The Children’s Media Foundation (CMF)

Sleepwalking into the Future

Anna Home OBE, Chair, The Media Foundation and Greg Childs OBE, Director, The Children’s Media Foundation, wrote this introductory article to the Children's Media Yearbook 2023

Time For Radical Solutions?

For the Children’s Media Foundation (CMF), this year has been dominated by our increasing concern over the long-term future of public service media (PSM) for children and young people. This follows the abrupt closure of the Young Audiences Content (YAC) Fund in early 2022 and is in the context of the slow progress through parliament of the Online Safety Bill and changes to the regulation of content for children proposed in the draft Media Bill.

The evaluation of the YAC Fund in the spring highlighted how successful it was in increasing the range of PSM content across different age ranges and fulfilling a clear public service remit with stringent criteria
– benefiting both the audience and the industry. However, there is little chance of a new fund appearing anytime soon. Meetings with government ministers have made it clear that while there is enthusiasm for what the Fund achieved, there is simply no public money to pay for a replacement. Cuts at the BBC and their re-prioritising children’s budgets to focus more on animation and internationally viable content, and a clear warning from the commercial public service broadcasters that life without the YAC Fund was going to mean less commissioning, means the range of content will certainly diminish.

ITV has since replaced the CITV channel with an on-demand service on ITVX – with even lower budgets – and both Channel 5 and Channel 4, while they committed to try to maintain some of the new programming commissioned with the YAC Fund, could not promise to increase their commitment when they met industry representatives at an All Party Parliamentary Group (APPG) meeting convened by CMF and chaired by Baroness Benjamin OM DBE.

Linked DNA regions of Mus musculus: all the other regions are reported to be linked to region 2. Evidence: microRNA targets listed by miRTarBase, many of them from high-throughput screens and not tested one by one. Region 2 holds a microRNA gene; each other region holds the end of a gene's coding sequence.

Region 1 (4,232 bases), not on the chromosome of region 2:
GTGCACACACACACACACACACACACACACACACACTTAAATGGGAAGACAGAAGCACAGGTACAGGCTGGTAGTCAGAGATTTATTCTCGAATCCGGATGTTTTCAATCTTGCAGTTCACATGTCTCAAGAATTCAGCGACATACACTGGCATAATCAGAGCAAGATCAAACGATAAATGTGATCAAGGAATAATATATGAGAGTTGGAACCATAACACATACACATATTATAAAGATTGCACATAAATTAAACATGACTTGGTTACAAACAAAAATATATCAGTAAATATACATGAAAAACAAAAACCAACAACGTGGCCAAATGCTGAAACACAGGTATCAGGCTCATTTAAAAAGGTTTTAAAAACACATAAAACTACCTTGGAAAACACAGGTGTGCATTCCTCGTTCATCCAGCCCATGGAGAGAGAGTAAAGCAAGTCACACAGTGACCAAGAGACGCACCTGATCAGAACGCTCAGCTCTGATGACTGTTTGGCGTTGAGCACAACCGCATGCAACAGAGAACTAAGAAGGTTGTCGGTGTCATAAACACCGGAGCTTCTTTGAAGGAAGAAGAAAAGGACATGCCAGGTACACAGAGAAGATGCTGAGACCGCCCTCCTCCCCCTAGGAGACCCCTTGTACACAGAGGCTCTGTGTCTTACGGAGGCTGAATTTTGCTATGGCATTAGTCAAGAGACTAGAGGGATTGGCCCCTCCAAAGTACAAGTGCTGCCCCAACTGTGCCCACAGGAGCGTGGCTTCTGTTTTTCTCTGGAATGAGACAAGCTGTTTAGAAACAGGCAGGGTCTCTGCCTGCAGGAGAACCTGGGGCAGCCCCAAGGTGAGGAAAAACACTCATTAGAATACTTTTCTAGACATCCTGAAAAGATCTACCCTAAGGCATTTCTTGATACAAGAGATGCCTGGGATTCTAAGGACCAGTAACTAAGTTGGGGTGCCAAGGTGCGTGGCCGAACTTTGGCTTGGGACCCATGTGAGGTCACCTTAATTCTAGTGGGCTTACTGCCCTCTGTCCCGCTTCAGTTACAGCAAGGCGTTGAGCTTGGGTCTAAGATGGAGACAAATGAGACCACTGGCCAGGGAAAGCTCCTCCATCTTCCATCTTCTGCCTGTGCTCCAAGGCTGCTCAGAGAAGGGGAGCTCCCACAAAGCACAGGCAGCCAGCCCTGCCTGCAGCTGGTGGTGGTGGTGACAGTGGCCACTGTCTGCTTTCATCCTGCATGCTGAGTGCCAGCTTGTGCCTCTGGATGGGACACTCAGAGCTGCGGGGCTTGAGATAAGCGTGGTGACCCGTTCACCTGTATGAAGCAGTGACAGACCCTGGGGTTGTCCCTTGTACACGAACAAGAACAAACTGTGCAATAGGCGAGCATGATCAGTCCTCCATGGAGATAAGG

More recently Alex Mahon, Channel 4’s Chief Executive, has reiterated their commitment to young people and raised the issue of the adverse impact of AI-driven algorithms on platforms heavily watched by the young. This makes the government decision not to privatise Channel 4 at least one positive in this rather bleak landscape.

The whole ethos of children’s media is changing at speed. The traditional children’s TV audience is fragmenting. Viewers are migrating to a variety of different providers; in particular TikTok and YouTube, neither of which will be sufficiently regulated by the Online Safety Bill to ensure prominence for public service content on their platforms. Without intervention, children will become less and less aware of what public service media is, and of where and how to find content that not only entertains them, but reflects them, their needs, concerns and interests, and helps them to develop as citizens of the future.

Over the last year CMF has been addressing these issues and promoting discussion of this bleak future in a variety of ways.

We have allied with a number of charities in the Children’s Coalition, led by Baroness Beeban Kidron’s 5Rights organisation, which has sponsored a series of amendments to the Online Safety Bill, ensuring it enshrines the concept of ‘safety by design’. And we work with another coalition of organisations, convened by the Voice of the Listener and Viewer, which is currently planning responses to the Draft Media Bill that will reflect growing concern over the future of public service media in the UK.